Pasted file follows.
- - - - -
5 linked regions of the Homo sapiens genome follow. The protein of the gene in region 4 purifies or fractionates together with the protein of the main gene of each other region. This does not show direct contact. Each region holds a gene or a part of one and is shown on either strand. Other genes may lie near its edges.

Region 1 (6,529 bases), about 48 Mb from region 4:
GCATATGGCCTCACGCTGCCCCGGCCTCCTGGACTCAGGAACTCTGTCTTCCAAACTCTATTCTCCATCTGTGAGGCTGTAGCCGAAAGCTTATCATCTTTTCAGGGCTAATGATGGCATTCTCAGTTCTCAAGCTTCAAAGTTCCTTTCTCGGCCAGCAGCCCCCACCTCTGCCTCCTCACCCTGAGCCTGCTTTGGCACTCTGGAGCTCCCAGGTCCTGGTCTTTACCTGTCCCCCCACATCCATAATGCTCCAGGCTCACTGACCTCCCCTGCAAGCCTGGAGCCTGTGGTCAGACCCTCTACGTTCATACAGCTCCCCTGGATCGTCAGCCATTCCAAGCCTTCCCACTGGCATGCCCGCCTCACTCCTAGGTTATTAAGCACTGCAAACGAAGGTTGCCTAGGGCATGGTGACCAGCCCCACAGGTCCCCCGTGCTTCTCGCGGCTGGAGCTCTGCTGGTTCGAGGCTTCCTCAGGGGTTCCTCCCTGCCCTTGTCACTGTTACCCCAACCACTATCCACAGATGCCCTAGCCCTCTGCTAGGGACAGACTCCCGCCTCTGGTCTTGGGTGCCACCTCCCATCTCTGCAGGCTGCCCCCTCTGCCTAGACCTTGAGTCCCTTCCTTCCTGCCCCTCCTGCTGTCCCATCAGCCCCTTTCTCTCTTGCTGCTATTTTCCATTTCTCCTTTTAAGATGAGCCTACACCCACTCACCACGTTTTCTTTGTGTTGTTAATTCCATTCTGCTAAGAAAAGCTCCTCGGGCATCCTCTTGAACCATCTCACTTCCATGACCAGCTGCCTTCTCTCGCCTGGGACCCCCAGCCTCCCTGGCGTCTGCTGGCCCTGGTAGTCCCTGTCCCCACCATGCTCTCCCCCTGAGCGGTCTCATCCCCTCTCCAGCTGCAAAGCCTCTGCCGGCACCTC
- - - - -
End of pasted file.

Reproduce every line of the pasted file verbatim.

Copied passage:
5 linked regions of the Homo sapiens genome follow. The protein of the gene in region 4 purifies or fractionates together with the protein of the main gene of each other region. This does not show direct contact. Each region holds a gene or a part of one and is shown on either strand. Other genes may lie near its edges.

Region 1 (6,529 bases), about 48 Mb from region 4:
GCATATGGCCTCACGCTGCCCCGGCCTCCTGGACTCAGGAACTCTGTCTTCCAAACTCTATTCTCCATCTGTGAGGCTGTAGCCGAAAGCTTATCATCTTTTCAGGGCTAATGATGGCATTCTCAGTTCTCAAGCTTCAAAGTTCCTTTCTCGGCCAGCAGCCCCCACCTCTGCCTCCTCACCCTGAGCCTGCTTTGGCACTCTGGAGCTCCCAGGTCCTGGTCTTTACCTGTCCCCCCACATCCATAATGCTCCAGGCTCACTGACCTCCCCTGCAAGCCTGGAGCCTGTGGTCAGACCCTCTACGTTCATACAGCTCCCCTGGATCGTCAGCCATTCCAAGCCTTCCCACTGGCATGCCCGCCTCACTCCTAGGTTATTAAGCACTGCAAACGAAGGTTGCCTAGGGCATGGTGACCAGCCCCACAGGTCCCCCGTGCTTCTCGCGGCTGGAGCTCTGCTGGTTCGAGGCTTCCTCAGGGGTTCCTCCCTGCCCTTGTCACTGTTACCCCAACCACTATCCACAGATGCCCTAGCCCTCTGCTAGGGACAGACTCCCGCCTCTGGTCTTGGGTGCCACCTCCCATCTCTGCAGGCTGCCCCCTCTGCCTAGACCTTGAGTCCCTTCCTTCCTGCCCCTCCTGCTGTCCCATCAGCCCCTTTCTCTCTTGCTGCTATTTTCCATTTCTCCTTTTAAGATGAGCCTACACCCACTCACCACGTTTTCTTTGTGTTGTTAATTCCATTCTGCTAAGAAAAGCTCCTCGGGCATCCTCTTGAACCATCTCACTTCCATGACCAGCTGCCTTCTCTCGCCTGGGACCCCCAGCCTCCCTGGCGTCTGCTGGCCCTGGTAGTCCCTGTCCCCACCATGCTCTCCCCCTGAGCGGTCTCATCCCCTCTCCAGCTGCAAAGCCTCTGCCGGCACCTC